Have You Thanked a Food Worker Yet?

By Andrea Lindsay, Food Justice Project Volunteer

Last week, the Food Chain Workers Alliance put out the call to “thank a food worker” and take action as part of the second annual International Food Workers Week. In addition to attracting significant media coverage and raising money to support food workers around the country, the Food Chain Workers Alliance celebrated passing the 100,000 signature mark on their petition to raise the federal tipped minimum wage during the IFWW “Twitterstorm Tuesday.”

Although the minimum wage in Washington state (the highest in the nation) is $9.19 an hour for both tipped and non-tipped workers,  non-tipped workers in states without their own minimum wage laws earn only $2.13 an hour. After taxes have been deducted from their paycheck, this often means that workers must live off of their tips alone. The federal tipped minimum wage has not been raised in 22 years, thanks in large part to the lobbying efforts of the National Restaurant Association, the “other NRA”.

The Food Chain Workers Alliance and the Restaurant Opportunities Center, an organization founded in New York to support the workers from a World Trade Center restaurant that now supports restaurant workers across the country, are petitioning in support of the Miller-Harkin Fair Minimum Wage Act. This bill would raise the federal minimum wage from $7.25 to $10.10/hour over the next 3 years and the tipped minimum wage from $2.13 to 70% of the regular minimum wage.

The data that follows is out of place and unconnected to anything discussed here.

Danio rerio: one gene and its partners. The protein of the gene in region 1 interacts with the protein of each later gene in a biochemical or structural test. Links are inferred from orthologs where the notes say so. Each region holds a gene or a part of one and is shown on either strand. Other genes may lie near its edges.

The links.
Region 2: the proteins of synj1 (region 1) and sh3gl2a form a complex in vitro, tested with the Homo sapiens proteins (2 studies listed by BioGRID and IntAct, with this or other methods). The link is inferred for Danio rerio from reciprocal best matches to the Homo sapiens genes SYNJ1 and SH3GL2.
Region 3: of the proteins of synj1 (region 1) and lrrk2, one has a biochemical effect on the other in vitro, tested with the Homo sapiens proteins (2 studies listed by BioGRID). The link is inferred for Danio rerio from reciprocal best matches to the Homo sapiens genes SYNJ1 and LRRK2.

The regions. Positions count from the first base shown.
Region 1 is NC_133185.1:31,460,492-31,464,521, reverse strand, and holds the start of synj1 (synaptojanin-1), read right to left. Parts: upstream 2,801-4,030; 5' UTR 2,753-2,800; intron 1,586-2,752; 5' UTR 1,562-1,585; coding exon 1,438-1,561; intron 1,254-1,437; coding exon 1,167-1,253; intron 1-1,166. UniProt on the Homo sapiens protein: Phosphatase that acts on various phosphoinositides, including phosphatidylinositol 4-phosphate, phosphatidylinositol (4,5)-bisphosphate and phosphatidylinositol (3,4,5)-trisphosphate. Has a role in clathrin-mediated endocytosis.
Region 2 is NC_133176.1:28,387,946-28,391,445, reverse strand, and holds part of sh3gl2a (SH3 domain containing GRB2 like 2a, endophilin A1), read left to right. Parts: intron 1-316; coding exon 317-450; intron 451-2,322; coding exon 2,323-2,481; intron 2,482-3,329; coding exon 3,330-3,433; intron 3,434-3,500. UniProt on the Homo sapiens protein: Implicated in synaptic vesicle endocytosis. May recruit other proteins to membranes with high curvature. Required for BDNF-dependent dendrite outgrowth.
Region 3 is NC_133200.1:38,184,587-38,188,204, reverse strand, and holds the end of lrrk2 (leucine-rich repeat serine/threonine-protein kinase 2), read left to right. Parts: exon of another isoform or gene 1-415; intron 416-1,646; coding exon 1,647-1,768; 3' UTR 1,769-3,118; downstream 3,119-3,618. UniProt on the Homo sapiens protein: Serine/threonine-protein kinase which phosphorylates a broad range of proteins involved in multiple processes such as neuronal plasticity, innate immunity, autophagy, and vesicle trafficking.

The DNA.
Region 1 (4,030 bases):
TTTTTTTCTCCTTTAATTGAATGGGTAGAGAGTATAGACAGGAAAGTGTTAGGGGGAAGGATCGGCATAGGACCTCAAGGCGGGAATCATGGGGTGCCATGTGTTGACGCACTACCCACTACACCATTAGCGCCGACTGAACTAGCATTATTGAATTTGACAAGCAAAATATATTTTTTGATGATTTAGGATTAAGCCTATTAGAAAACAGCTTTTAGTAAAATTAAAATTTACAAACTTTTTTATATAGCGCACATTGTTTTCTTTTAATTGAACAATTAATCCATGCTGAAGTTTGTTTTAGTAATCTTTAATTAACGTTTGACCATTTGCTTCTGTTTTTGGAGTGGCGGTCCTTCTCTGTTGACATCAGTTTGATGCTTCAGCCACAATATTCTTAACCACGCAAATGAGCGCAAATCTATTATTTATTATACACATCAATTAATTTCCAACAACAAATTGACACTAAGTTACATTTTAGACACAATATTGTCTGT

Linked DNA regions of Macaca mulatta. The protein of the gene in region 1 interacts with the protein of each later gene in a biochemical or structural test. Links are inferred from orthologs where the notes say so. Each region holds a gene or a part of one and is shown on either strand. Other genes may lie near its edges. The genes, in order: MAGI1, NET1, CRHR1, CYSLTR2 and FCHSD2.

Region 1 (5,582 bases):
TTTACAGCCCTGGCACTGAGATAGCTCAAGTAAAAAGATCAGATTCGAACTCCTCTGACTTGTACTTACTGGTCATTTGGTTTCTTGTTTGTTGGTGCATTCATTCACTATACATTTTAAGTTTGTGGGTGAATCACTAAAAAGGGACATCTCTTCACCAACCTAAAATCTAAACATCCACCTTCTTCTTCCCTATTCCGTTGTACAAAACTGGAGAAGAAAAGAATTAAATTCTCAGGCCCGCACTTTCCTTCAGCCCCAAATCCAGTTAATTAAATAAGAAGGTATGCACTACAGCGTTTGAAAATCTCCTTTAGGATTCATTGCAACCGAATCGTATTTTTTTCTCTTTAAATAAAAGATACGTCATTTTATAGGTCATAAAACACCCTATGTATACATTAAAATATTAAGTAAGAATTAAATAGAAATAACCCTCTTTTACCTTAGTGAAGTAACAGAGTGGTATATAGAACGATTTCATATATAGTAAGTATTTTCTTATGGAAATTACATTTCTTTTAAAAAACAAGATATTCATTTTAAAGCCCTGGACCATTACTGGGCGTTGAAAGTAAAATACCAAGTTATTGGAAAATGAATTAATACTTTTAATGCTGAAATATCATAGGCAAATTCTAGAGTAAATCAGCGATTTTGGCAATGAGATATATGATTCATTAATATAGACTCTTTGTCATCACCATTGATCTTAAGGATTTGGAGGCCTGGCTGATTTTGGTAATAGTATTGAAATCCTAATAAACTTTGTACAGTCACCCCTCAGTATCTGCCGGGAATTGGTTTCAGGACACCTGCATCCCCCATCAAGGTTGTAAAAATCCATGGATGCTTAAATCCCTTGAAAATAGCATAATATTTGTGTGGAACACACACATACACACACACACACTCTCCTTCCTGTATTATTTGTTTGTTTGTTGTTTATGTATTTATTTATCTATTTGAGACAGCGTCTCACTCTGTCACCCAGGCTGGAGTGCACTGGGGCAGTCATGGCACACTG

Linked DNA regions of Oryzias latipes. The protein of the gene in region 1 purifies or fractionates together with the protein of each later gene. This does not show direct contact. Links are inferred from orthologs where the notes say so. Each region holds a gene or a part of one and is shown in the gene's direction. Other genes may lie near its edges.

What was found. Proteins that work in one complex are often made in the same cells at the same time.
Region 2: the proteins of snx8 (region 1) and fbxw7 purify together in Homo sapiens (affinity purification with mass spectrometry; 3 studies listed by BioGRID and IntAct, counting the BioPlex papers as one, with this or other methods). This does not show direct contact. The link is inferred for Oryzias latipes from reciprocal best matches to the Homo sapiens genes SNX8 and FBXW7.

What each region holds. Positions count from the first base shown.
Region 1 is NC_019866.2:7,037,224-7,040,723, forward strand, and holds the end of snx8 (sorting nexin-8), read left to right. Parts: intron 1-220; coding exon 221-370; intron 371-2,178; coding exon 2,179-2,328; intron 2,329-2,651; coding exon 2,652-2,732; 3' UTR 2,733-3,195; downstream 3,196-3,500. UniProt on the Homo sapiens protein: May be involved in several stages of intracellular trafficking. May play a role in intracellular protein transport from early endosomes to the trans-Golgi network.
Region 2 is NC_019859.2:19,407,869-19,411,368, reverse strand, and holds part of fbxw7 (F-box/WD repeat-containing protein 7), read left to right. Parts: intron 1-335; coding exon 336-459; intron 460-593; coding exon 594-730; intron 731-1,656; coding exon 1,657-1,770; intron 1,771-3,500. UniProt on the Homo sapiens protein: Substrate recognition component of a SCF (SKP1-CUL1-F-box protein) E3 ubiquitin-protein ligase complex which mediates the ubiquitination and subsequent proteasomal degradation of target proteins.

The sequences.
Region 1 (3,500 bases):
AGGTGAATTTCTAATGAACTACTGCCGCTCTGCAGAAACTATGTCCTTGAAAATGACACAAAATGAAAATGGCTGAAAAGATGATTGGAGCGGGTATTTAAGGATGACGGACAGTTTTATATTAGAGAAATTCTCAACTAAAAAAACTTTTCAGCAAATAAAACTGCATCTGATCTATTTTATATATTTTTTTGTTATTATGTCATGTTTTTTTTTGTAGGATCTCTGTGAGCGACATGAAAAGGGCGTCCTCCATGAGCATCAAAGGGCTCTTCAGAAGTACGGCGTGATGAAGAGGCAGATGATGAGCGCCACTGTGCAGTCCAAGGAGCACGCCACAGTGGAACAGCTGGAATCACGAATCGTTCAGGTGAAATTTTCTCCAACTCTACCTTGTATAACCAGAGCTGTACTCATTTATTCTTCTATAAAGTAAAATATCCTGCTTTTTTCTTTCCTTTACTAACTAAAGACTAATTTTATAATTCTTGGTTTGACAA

The fight to raise the minimum wage connects food chain workers to other low-wage workers across the country. While IFWW actions took place in Chicago, Los Angeles and New York, local activists protested at the Factoria Walmart and the Starbucks headquarters last week.
Opportunities to take action continue this week:
Join McDonald’s workers in delivering a petition asking for a living wage on Wednesday, December 4
– March with Working Washington to bring the $15 movement from SeaTac to Seattle on Thursday, December 5
– Support of food chain and other workers struggling to survive on the minimum wage by signing the petition.

The Restaurant Opportunities Center is also campaigning to support paid sick days through the Healthy Families Act

You can learn more and stay in the loop about the struggle to support restaurant and other food chain workers at The Welcome Table, or by getting involved with CAGJ’s Food Justice Project and contacting us at [email protected]
Thanks to everyone who works to get food to our tables!
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